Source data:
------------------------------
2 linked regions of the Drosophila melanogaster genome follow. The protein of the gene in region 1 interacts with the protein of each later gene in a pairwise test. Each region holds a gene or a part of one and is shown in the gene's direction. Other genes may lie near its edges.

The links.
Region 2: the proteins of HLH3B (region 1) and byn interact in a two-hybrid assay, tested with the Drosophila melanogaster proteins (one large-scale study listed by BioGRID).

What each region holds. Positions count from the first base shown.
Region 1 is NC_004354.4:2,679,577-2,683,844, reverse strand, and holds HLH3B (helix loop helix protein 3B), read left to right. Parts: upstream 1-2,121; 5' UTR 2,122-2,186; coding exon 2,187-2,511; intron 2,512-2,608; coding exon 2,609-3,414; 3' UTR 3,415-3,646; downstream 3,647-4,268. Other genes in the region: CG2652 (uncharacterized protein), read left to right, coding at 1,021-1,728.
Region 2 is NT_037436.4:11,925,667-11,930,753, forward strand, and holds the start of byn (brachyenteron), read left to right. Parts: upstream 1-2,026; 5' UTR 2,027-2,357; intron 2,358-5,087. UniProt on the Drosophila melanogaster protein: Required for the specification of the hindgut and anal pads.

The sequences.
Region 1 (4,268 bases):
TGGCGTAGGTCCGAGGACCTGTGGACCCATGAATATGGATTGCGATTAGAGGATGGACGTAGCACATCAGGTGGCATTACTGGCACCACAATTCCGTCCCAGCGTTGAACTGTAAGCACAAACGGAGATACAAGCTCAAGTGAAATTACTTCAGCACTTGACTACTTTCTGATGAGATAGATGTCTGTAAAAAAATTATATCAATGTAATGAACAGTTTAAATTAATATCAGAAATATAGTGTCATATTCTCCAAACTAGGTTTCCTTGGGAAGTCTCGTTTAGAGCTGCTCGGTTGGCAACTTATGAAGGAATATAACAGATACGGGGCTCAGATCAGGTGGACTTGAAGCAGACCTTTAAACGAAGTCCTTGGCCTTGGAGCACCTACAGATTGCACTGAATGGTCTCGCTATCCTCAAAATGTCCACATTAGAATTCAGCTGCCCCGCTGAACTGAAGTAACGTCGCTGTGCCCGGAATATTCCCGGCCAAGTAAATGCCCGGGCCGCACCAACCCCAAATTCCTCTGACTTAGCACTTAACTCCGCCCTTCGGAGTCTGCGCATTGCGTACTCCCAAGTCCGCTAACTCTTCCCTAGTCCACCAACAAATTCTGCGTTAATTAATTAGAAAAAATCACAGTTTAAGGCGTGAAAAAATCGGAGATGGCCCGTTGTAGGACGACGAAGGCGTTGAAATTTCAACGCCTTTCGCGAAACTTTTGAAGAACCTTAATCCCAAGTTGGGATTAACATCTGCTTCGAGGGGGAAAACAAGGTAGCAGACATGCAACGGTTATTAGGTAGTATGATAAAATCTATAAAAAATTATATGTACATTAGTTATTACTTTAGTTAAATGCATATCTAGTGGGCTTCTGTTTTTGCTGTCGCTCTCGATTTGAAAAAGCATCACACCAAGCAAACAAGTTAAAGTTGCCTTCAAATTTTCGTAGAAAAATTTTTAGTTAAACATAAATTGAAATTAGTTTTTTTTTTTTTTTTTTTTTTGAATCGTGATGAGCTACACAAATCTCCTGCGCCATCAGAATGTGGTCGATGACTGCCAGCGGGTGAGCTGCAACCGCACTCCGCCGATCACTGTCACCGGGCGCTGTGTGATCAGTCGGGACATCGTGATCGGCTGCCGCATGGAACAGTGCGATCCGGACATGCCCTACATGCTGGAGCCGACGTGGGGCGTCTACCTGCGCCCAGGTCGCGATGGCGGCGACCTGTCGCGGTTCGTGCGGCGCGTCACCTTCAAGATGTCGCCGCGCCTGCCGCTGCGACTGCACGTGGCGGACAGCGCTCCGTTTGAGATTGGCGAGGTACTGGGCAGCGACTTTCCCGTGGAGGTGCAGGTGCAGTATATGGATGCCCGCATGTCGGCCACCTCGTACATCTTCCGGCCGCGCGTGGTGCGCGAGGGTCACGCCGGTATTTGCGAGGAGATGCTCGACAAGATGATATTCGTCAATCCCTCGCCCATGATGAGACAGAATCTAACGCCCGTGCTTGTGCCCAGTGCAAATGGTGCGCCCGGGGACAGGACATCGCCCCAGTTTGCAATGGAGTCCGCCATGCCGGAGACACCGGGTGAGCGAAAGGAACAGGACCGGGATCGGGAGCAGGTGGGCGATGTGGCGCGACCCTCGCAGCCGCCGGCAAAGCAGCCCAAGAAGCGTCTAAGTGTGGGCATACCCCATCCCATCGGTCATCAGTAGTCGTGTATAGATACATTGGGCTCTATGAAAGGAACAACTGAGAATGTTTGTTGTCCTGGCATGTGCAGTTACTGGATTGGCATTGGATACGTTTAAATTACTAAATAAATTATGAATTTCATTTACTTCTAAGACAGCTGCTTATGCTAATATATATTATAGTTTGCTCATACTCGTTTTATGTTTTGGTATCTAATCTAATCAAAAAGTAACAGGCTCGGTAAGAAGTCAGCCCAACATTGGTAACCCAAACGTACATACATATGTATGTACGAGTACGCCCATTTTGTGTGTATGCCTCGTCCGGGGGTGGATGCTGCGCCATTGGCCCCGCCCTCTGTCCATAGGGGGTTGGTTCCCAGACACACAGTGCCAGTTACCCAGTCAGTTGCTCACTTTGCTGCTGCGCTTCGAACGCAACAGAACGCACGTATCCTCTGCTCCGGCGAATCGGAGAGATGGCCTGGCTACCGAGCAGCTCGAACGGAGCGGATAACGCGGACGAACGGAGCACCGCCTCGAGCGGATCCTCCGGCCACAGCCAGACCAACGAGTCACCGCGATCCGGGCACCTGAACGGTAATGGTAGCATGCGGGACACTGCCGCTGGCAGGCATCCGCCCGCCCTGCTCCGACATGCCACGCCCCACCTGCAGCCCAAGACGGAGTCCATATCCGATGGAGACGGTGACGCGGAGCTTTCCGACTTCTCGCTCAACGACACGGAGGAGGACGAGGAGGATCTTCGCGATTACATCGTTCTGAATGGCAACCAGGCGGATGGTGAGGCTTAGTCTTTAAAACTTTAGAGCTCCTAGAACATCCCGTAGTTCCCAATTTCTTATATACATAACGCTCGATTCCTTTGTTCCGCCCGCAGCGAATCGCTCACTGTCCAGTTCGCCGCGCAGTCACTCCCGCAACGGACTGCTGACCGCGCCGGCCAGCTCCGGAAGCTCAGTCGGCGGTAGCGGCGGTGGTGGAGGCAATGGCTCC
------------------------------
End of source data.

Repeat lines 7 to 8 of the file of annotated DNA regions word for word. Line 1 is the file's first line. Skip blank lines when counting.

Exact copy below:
The sequences.
Region 1 (4,268 bases):